Tuesday, 24 March 2015

Surfers Against Sewage: beach-cleaning at Sidmouth >>> Sunday 29th March >>> 11am - 2pm

This coming weekend, there will be several beach-cleaning sessions going on along our coasts:

Events | Surfers Against Sewage

The campaign

Surfers Against Sewage is calling for individuals, communities and businesses to support and participate in activities to protect the coastline from marine litter including beach cleans and education events.

Surfers Against Sewage aims to mobilise between 10,000 – 12,000 community volunteers in 2015 across our community beach cleans, campaign activities and other outside events.

The charity’s vision is to build its grassroots volunteering capacity to engage, train and mobilise a network of up to 25,000 community beach clean volunteers by 2020. As part of this target, by 2020, Surfers Against Sewage aims to deliver 1,000 beaches cleans and implement 5,000 beach litter surveys annually as part of our on-going marine litter campaign commitments.

Each year, through projects such as our Big Spring Beach Clean, Barefoot Wine Beach Rescue Project , Autumn Beach Clean Series, Volunteer Led Beach Cleans, SAS organises hundreds of beach cleans and mobilises many thousands of volunteers, removing many tonnes of this harmful marine litter. In 2014 alone over 9715 people volunteered at 335 SAS beach cleans removing almost 60 TONNES!

We’re proud of this but with your help we can, and must, do much more. In a year where we begin to deliver on our vision to reduce litter on UK beaches by 50% by 2020, SAS need your help more than ever before. Therefore we are encouraging all UK beach lovers to join the SAS Beach Clean programme and organise community beach cleans at your favourite beaches in 2015.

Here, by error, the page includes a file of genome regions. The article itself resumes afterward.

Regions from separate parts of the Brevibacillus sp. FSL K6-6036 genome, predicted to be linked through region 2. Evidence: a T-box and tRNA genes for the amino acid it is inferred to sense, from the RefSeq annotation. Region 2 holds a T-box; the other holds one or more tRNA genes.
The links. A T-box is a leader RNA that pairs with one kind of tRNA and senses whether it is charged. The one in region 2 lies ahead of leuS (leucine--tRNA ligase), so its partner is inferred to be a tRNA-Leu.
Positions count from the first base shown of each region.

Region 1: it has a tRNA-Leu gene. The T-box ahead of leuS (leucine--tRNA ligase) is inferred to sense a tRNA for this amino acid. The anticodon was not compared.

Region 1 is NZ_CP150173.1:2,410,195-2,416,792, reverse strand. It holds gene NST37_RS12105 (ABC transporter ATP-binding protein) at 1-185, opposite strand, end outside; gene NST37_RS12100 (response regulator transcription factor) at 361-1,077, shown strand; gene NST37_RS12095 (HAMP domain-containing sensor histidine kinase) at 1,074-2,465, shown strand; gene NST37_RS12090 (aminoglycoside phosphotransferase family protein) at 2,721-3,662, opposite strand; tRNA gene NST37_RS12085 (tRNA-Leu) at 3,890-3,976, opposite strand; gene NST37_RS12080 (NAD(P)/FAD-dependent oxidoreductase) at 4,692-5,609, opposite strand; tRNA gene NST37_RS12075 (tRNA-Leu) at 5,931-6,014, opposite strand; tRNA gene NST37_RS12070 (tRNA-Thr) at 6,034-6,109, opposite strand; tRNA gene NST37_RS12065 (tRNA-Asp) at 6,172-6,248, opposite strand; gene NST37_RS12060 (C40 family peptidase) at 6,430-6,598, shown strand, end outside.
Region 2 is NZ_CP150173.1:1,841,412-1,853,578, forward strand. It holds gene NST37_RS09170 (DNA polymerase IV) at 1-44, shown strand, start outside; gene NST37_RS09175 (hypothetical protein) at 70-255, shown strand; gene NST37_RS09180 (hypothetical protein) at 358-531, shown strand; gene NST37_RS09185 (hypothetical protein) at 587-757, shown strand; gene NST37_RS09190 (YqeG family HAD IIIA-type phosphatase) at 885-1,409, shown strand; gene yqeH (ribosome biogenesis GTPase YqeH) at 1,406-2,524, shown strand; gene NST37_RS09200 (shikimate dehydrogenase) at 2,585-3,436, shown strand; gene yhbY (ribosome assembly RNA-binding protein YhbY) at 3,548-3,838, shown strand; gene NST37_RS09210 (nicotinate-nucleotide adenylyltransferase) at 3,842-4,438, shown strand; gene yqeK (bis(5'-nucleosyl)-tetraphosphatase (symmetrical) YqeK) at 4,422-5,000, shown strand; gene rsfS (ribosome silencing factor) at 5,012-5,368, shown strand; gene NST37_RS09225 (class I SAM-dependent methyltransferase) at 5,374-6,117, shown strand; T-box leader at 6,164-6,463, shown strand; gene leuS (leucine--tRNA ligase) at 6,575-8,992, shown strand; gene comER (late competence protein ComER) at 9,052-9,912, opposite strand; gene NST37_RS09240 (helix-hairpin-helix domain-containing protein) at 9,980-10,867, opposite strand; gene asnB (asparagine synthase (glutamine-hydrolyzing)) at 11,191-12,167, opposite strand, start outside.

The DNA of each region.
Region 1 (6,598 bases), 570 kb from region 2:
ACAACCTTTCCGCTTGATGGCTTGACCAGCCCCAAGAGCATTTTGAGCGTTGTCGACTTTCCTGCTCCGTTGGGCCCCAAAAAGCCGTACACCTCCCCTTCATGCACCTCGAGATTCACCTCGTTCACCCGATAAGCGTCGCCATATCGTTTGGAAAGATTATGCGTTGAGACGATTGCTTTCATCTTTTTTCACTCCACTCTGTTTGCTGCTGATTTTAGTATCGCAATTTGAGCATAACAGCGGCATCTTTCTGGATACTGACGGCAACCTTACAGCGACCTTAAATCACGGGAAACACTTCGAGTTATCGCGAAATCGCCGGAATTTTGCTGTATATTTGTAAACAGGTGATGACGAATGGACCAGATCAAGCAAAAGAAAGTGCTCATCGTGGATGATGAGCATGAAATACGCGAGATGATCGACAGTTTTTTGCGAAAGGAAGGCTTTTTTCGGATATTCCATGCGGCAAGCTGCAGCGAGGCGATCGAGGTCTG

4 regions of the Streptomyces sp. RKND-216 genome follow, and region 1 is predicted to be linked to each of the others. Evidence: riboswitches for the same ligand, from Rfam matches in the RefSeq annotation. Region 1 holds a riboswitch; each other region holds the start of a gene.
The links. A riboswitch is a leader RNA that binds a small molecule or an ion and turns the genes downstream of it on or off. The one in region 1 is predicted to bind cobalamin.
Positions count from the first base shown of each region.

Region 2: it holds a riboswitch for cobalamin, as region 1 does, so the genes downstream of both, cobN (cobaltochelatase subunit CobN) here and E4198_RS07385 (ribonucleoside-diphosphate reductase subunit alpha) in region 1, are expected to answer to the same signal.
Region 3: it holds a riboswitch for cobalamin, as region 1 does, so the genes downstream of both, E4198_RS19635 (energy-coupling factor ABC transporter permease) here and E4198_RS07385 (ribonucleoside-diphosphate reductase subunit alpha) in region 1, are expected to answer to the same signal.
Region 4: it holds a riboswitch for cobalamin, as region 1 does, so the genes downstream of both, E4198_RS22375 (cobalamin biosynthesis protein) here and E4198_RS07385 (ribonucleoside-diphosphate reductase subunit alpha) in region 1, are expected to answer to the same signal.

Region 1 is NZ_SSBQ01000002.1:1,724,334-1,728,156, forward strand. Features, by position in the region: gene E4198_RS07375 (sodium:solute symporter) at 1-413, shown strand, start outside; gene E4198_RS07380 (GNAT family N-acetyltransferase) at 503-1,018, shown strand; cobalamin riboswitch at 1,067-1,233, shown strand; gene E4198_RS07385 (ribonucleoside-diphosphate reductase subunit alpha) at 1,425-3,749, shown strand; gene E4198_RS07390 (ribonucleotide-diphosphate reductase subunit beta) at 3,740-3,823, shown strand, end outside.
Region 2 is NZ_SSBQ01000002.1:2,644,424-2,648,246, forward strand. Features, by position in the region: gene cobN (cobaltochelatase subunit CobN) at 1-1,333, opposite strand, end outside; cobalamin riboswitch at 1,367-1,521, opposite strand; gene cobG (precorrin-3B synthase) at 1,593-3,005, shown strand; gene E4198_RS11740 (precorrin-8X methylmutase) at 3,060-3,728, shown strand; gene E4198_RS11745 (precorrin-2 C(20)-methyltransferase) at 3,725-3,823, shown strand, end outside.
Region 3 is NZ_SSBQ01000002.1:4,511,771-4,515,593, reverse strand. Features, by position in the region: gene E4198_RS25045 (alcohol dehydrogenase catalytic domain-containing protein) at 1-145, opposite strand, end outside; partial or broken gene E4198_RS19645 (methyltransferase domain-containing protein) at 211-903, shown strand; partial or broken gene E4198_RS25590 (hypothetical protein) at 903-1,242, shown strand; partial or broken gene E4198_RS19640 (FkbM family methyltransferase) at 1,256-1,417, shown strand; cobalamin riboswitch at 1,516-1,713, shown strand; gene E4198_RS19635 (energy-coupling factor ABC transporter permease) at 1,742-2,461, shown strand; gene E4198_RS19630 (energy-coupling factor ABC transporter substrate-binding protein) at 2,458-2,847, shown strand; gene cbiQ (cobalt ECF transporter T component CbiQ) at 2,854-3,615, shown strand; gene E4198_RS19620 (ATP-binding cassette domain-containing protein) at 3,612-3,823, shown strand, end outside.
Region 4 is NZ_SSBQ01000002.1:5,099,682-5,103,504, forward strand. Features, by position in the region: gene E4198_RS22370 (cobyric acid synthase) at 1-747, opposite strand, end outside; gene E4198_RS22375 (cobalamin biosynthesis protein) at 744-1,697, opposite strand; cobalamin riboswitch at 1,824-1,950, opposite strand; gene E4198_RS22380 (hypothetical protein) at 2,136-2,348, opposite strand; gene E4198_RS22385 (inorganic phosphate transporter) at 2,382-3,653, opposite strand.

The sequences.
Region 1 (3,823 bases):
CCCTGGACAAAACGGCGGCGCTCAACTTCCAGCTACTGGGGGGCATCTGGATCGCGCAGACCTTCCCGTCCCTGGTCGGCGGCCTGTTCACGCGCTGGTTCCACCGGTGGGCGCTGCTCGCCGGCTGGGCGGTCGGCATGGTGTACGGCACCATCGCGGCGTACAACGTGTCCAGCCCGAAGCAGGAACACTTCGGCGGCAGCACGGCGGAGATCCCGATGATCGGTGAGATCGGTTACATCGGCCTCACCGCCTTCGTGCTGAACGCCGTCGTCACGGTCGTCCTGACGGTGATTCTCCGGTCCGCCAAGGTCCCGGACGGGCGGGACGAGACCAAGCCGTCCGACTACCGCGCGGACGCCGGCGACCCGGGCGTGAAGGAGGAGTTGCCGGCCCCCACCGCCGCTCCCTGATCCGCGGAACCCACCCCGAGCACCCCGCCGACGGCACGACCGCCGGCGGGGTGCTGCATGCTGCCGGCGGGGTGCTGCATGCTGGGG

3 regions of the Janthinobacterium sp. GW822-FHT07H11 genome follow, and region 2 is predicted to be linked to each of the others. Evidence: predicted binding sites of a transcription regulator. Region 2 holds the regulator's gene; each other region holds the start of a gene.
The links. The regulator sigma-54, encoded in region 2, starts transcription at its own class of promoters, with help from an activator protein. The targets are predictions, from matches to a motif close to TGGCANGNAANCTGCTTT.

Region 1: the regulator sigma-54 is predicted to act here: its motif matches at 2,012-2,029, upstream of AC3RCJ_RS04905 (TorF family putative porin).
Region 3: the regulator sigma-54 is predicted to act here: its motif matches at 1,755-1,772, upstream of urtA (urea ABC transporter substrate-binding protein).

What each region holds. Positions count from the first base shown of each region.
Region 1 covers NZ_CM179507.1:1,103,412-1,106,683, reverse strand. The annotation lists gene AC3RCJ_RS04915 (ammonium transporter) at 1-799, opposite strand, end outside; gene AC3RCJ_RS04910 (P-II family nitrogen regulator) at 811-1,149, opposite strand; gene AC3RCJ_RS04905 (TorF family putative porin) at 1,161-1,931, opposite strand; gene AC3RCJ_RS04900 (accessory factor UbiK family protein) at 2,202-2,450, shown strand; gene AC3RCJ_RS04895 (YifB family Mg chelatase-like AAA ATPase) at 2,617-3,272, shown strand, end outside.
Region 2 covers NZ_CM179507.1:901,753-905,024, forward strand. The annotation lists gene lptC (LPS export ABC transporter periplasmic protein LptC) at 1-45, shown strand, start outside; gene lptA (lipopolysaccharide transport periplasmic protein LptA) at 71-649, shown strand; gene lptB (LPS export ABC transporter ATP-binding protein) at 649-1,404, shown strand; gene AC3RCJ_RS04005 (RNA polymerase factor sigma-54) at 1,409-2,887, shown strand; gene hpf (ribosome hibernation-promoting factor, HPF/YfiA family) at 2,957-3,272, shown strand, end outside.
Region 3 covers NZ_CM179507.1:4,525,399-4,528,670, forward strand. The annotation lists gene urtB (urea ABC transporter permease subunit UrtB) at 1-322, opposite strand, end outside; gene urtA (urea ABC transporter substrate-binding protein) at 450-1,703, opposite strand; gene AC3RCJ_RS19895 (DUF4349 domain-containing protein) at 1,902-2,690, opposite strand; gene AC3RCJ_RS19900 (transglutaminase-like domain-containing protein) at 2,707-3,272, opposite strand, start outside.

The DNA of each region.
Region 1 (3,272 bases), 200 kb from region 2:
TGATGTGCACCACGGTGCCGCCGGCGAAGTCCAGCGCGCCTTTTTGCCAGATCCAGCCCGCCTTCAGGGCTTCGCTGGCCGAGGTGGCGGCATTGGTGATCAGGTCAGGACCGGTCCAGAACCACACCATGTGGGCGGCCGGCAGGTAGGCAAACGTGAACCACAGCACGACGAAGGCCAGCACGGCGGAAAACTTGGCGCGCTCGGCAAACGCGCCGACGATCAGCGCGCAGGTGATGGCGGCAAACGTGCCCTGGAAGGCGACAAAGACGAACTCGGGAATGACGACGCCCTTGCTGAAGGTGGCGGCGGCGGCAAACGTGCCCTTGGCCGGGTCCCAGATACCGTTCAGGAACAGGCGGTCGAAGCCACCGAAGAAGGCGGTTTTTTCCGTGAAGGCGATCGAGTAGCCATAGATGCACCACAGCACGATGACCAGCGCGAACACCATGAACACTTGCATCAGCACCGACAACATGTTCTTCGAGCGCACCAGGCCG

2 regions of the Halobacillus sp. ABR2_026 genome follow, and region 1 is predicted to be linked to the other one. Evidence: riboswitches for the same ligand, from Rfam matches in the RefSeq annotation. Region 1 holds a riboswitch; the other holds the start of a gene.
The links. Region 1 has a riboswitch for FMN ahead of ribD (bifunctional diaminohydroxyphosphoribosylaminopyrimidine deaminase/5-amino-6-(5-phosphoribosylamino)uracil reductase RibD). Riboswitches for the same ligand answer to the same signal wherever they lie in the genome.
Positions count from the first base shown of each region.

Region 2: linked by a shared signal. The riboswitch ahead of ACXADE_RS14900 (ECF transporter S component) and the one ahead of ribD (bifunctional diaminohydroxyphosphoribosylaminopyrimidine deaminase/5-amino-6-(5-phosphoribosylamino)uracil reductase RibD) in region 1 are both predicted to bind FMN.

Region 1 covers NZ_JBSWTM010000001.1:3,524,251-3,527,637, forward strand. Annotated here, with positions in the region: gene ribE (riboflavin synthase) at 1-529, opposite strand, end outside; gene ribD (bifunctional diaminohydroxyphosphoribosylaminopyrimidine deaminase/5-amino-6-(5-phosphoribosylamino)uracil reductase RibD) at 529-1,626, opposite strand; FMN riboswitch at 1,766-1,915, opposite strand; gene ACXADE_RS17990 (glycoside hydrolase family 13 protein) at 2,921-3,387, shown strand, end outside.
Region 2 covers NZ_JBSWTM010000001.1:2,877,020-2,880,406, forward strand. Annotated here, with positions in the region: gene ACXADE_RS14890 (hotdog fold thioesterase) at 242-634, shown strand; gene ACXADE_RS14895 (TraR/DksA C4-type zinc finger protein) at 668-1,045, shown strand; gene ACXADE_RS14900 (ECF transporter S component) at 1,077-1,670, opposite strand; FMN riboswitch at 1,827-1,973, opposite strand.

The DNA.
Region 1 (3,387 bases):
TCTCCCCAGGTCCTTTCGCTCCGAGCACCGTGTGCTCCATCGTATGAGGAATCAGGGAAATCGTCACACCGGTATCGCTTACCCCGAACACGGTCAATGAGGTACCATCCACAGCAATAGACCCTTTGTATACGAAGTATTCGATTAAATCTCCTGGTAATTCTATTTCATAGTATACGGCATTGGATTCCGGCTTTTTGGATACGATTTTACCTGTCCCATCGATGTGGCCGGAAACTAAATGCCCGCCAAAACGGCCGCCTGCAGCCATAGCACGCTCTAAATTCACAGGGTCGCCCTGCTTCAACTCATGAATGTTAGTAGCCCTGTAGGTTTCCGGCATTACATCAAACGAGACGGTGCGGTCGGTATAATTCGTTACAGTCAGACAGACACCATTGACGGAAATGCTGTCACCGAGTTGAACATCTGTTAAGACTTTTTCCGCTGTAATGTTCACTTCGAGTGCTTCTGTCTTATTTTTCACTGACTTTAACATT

SAS exists to protect the UK’s oceans, waves and beaches for everyone to enjoy safely and sustainably. Those of you who volunteer your time to help us achieve this are priceless and we can’t wait to hear about your SAS beach cleans.

For all beach clean enquiries contact SAS Campaigns and Education Manager Dom Ferris at dom@sas.org.uk or call 01872 555953.

Community Volunteer Engagement and Beach Cleans | Surfers Against Sewage

Thanks to the Herald for highlighting the event:

Green groups call on beach-lovers for help

24 March 2015

Surfers Against Sewage held a litter pick last year. Area representative, Ross Curwen with helpers Jemma Starmore and Mike Newton with some of the waste collected from the beach. Ref shs 7352-43-14AW. Picture: Alex Walton

A quartet of green organisations is calling on 5,000 beach-lovers to clean shores in Sidmouth and around the South West.

Surfers Against Sewage, World Animal Protection, Vita Coco and Protect Direct have teamed up for their biggest ever Big Spring Beach Clean next weekend (March 27 to 29).

They are calling on the public to roll up their sleeves and tackle this ‘tideline of trash’ as they work to slash UK beach litter by 50 per cent by 2020.

Surfers Against Sewage project manager Dom Ferris said: “Each year we are blown away by the commitment and passion of our coastal communities.

“This year we can and will draw a line in the sand in the battle against marine litter.”

Volunteers will be kitted out with heavy duty bags and biodegradable bin bags for litter-picking in Sidmouth from 11am to 2pm next Sunday (March 29).

They will also be out in force in Beer from the same times next Saturday (March 28).

Visit www.sas.org.uk for more information.